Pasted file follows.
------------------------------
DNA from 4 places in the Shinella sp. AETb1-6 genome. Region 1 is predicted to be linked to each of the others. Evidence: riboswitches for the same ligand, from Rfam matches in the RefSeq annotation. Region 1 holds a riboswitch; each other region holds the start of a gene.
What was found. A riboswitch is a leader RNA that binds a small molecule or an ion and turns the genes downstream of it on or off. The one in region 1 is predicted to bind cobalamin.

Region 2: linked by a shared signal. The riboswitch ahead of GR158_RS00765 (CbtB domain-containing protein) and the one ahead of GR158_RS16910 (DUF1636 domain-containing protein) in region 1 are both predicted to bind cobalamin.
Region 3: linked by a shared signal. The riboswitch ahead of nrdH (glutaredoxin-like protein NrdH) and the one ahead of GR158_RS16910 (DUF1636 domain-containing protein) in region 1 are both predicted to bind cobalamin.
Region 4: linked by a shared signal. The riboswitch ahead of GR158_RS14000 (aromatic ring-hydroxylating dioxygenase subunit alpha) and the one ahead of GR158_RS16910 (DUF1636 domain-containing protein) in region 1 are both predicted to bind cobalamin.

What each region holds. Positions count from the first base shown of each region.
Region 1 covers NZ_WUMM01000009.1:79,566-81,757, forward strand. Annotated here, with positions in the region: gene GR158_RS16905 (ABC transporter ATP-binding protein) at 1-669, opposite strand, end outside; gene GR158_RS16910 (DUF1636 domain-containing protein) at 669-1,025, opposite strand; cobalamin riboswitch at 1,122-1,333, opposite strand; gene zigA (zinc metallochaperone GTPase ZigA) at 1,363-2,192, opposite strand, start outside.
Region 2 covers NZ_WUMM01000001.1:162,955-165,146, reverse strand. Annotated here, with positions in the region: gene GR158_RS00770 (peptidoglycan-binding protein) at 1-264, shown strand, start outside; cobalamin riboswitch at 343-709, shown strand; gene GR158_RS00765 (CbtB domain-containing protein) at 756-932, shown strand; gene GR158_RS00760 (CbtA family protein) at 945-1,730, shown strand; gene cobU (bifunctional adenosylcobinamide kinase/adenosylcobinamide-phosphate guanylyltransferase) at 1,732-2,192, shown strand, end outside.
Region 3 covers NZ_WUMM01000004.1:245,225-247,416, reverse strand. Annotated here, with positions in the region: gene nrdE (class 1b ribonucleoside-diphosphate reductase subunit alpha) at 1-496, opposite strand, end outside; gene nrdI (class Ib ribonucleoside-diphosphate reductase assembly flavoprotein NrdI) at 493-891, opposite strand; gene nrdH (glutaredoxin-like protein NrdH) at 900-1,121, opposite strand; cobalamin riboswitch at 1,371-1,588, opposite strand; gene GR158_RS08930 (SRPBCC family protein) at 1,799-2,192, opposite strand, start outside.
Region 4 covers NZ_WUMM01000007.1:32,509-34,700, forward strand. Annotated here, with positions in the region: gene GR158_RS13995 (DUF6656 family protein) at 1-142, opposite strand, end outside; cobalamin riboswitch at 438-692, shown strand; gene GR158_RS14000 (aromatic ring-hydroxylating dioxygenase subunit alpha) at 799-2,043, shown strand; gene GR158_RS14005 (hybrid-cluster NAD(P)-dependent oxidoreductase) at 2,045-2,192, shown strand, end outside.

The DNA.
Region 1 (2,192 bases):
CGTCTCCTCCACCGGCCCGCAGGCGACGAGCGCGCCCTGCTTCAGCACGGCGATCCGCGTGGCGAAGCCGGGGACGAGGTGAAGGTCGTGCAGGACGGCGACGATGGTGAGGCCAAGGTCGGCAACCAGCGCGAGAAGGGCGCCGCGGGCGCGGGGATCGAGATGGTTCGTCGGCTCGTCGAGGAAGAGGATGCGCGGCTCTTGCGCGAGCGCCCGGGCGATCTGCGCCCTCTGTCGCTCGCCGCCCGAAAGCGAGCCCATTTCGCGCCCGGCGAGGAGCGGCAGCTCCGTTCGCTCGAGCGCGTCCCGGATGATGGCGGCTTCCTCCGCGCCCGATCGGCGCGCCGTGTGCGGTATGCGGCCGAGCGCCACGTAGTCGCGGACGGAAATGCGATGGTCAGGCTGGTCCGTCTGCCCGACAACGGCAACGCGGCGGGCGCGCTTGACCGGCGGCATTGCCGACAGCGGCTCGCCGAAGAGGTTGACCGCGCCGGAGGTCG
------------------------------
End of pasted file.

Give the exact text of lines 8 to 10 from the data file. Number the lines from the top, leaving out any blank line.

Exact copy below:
Region 2 covers NZ_WUMM01000001.1:162,955-165,146, reverse strand. Annotated here, with positions in the region: gene GR158_RS00770 (peptidoglycan-binding protein) at 1-264, shown strand, start outside; cobalamin riboswitch at 343-709, shown strand; gene GR158_RS00765 (CbtB domain-containing protein) at 756-932, shown strand; gene GR158_RS00760 (CbtA family protein) at 945-1,730, shown strand; gene cobU (bifunctional adenosylcobinamide kinase/adenosylcobinamide-phosphate guanylyltransferase) at 1,732-2,192, shown strand, end outside.
Region 3 covers NZ_WUMM01000004.1:245,225-247,416, reverse strand. Annotated here, with positions in the region: gene nrdE (class 1b ribonucleoside-diphosphate reductase subunit alpha) at 1-496, opposite strand, end outside; gene nrdI (class Ib ribonucleoside-diphosphate reductase assembly flavoprotein NrdI) at 493-891, opposite strand; gene nrdH (glutaredoxin-like protein NrdH) at 900-1,121, opposite strand; cobalamin riboswitch at 1,371-1,588, opposite strand; gene GR158_RS08930 (SRPBCC family protein) at 1,799-2,192, opposite strand, start outside.
Region 4 covers NZ_WUMM01000007.1:32,509-34,700, forward strand. Annotated here, with positions in the region: gene GR158_RS13995 (DUF6656 family protein) at 1-142, opposite strand, end outside; cobalamin riboswitch at 438-692, shown strand; gene GR158_RS14000 (aromatic ring-hydroxylating dioxygenase subunit alpha) at 799-2,043, shown strand; gene GR158_RS14005 (hybrid-cluster NAD(P)-dependent oxidoreductase) at 2,045-2,192, shown strand, end outside.